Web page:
Following the underwhelming remake of Ghost in a Shell earlier in the year, the news that Netflix will be giving the popular manga & anime series Deathnote the western treatment was met with concern from many fans. But given Netflix, and their track record for strong TV shows, fans were willing to give it a chance.
Deathnote on Netflix takes the story from Tokyo, to Seattle. A change of setting makes sense, to adapt it to a another market. But more crucially, it also borrows the same characters from the original show, rather than making its own spin-off. This is biggest mistake Netflix made here, and essentially destroyed what could have been a fascinating entry to the Deathnote franchise.
The Deathnote series is built upon the battle of wits between our two rivals, Light & L. Each with their own view upon what Justice really is. This duel of intelligence and deduction was the foundation of Deathnote, and what made it such a enthralling show to all of its fans. Netflix was never going to condense all of the shows drama into a single feature length film, but instead of focusing of the cerebral nature of the show, what we end up with is a one dimensional, dim, cheap Final Destination rip off. With more emphasis on how gory the film can be, rather than building amazing characters the source material provided.
So here, we follow Light Turner, a student who stumbles across the Deathnote, a mystical notepad, in which whoever’s name is written within it, leads to their death. He teams up with fellow student Mia Sutton, in order to rid the world of evil, taking up the name Kira. It’s not long before his actions get him on the radar of the law, and on his trial, is the legendary detective, L, a mysterious figure, who vows to catch Ligth, no matter what.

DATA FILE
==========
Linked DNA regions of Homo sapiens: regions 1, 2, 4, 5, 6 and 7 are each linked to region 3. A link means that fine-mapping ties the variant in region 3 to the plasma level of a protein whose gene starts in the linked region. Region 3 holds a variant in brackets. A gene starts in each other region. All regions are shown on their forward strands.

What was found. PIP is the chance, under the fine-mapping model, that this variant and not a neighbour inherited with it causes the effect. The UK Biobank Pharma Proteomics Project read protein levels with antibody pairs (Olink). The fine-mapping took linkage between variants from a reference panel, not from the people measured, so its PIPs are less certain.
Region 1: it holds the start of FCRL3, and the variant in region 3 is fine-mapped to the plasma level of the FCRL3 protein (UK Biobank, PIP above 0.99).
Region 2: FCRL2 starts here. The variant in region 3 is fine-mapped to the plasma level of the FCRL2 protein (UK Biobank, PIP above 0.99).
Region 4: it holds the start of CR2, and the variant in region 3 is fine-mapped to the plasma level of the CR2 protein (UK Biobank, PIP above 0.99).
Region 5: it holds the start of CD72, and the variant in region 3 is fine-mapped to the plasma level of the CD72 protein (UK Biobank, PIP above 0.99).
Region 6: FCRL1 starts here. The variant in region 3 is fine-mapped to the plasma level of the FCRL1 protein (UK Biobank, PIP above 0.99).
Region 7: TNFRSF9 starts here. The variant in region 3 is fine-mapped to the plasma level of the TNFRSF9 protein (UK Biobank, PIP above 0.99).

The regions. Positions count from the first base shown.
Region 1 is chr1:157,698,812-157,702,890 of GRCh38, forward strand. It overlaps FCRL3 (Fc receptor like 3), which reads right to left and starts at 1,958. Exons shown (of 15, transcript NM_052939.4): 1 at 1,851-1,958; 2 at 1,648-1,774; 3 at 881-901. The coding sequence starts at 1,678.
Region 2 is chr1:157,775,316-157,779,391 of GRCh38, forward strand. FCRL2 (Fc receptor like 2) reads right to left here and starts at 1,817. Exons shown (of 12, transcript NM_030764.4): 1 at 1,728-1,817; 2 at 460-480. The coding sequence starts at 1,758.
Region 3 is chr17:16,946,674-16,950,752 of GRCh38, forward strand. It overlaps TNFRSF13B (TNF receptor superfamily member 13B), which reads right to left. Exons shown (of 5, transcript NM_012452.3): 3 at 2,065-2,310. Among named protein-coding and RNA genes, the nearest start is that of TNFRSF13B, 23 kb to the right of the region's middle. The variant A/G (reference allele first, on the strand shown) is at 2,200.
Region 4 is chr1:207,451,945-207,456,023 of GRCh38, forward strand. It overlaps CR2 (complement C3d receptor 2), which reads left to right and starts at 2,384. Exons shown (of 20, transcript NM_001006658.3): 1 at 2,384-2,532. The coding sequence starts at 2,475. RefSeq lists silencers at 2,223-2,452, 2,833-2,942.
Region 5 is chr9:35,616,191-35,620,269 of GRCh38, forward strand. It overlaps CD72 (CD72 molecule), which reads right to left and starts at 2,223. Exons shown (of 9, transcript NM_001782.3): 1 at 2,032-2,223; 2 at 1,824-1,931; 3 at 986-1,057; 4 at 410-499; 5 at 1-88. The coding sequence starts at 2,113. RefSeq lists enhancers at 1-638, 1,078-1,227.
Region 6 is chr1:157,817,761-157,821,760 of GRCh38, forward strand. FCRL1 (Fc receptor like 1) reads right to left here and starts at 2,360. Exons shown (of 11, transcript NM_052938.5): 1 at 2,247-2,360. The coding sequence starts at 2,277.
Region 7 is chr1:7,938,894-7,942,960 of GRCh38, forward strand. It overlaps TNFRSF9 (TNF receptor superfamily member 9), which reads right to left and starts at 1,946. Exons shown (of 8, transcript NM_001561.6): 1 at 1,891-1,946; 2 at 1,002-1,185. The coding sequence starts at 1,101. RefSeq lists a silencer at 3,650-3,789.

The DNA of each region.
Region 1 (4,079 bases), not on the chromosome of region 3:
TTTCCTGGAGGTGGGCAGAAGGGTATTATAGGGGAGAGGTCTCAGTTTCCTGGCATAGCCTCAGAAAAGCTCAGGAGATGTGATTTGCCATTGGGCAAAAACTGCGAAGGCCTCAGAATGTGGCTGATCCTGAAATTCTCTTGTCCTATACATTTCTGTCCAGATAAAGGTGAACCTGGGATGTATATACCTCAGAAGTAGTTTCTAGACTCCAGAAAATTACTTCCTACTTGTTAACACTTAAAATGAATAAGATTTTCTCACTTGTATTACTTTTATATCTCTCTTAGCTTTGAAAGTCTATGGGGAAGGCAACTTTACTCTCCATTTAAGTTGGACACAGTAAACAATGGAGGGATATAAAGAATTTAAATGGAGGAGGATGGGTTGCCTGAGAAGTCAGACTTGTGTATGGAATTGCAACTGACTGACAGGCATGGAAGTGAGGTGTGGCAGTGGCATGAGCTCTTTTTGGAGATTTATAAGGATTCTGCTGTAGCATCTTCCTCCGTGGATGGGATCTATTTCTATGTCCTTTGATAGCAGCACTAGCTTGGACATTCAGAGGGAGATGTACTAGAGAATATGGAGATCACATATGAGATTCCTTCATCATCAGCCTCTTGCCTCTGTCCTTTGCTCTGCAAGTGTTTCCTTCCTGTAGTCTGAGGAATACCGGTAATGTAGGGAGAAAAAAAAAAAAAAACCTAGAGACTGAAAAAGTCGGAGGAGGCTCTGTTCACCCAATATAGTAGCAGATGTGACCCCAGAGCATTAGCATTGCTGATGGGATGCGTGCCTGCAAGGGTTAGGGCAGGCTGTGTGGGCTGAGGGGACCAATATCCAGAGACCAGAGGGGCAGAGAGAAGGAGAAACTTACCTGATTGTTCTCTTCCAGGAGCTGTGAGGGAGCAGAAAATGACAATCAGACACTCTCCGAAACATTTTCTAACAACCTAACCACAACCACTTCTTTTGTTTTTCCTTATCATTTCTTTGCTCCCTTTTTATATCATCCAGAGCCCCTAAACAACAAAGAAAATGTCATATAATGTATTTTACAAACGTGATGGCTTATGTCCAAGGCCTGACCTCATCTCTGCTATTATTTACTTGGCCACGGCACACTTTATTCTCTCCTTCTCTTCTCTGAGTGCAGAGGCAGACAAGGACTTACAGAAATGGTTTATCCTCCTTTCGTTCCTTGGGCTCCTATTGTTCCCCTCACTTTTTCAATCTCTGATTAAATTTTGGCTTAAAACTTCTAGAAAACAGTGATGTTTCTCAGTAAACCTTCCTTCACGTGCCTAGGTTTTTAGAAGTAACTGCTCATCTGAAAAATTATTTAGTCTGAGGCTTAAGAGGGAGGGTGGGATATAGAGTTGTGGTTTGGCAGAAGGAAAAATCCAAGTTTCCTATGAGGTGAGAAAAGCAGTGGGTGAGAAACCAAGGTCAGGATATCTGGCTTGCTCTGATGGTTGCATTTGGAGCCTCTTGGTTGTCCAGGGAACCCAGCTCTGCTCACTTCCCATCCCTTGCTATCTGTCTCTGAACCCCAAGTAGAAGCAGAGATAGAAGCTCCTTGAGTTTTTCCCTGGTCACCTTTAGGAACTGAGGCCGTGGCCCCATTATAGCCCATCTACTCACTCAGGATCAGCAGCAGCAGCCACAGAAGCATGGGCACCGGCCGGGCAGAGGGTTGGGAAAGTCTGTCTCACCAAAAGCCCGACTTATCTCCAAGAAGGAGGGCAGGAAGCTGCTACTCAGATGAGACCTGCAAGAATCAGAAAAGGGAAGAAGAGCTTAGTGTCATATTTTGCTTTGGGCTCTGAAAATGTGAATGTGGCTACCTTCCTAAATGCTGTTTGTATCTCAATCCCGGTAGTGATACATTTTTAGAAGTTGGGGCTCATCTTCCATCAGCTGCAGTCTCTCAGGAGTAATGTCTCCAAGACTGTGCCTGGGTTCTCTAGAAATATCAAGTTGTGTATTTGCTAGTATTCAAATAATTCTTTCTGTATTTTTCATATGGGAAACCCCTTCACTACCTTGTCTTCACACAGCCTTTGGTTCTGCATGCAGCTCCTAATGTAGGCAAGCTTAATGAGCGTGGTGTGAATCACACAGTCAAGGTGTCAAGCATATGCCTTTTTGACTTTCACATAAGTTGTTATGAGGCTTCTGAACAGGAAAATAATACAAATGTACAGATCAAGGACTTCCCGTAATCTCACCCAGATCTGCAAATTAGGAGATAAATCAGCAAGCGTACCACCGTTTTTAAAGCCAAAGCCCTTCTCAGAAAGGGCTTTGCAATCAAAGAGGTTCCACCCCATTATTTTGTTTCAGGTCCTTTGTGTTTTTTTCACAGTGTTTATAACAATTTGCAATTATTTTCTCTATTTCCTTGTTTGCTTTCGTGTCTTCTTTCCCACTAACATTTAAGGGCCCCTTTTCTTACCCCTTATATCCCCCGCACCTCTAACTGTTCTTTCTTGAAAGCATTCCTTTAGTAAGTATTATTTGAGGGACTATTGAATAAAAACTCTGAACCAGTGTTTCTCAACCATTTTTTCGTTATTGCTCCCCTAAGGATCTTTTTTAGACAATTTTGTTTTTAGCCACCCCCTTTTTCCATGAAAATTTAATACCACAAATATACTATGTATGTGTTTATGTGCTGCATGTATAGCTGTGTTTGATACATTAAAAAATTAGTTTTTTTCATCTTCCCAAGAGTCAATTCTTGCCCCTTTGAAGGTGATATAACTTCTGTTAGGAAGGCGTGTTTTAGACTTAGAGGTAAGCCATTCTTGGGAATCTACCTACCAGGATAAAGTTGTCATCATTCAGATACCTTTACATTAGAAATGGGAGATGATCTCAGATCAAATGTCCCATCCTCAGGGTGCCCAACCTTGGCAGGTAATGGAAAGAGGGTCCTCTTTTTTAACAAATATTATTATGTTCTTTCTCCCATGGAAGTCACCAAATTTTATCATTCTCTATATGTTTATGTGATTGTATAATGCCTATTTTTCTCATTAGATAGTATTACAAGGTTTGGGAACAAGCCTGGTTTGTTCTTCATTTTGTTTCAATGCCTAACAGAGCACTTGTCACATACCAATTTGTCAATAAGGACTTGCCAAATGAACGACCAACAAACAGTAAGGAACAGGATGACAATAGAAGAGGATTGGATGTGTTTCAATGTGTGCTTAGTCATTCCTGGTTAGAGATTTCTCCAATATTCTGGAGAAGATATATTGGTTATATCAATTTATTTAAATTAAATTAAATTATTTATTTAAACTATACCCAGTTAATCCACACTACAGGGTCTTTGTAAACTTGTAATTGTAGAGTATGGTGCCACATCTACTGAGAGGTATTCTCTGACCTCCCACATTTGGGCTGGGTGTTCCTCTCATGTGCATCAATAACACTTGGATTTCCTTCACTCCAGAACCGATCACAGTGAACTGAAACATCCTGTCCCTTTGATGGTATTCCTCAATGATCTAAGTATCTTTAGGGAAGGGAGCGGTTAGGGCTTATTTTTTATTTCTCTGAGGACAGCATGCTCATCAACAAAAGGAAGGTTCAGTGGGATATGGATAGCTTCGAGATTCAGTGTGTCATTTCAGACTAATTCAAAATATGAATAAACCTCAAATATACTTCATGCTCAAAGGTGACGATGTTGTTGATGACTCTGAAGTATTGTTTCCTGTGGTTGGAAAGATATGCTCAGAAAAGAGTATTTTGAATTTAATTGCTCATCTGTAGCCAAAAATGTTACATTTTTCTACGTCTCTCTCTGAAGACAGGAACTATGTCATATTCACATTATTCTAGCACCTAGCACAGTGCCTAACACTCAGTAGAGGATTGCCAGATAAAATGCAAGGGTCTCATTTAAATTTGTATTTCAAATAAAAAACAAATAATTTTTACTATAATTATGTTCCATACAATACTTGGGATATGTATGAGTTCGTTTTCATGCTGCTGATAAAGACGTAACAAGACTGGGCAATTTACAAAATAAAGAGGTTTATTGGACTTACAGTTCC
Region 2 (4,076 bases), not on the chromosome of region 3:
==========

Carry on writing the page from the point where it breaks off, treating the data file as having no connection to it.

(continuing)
If Netflix made their own film, using the concept of the Deathnote, taking place in the US, it could have done a decent job. Instead, it takes all the characters, and removes everything that made them so charming. It’s just easier to list the flaws, so here goes!
Light (Nat Wolff)- In the anime, he is depicted as an intellectual, top of his class, popular, yet sick of life, and how crime still continues to live in this so called just society. He is also very calculating, always in control, rarely losing him composure. He does not use the Deathnote for his own personal gain, but his god-complex makes him believe that he is genuinely doing this to create a better world for everyone . In the show, Light is initially uncomfortable with the idea of using the Deathnote, but ends up using it to stop a sexual assault, Turner, uses it because a bully punched him. Light Turner screams, panics, gets pushed around at school, and most importantly, is not smart. He is never in control at any point, and is manipulated by everyone. Also, the Deathnote is simply used as a way for him to get a girlfriend. Great plot. Then there’s his now infamous screaming scene, which pretty much encapsulates the entire movie in 20 seconds. Wolff simply was miscast, and had next to zero charisma or personality for the role of Light. (Then again, it was the role he was given, so blame does also lie elsewhere!)
Mia (Margaret Qualley) – Although in the anime, she is madly infatuated with Light, it’s explained that his actions as Kira, had a consequence of her own life, hence her blind loyalty. Here, she is just the crush of Light, and frankly, is far more interesting as a protagonist! She easily manipulates Light to do whatever she wants, and she is sinply put, a sociopath. She just wants power, and will do anything to get it. It never is explained why shes so deranged, or what lead her to become like this, but hey, she smokes at school, edgy!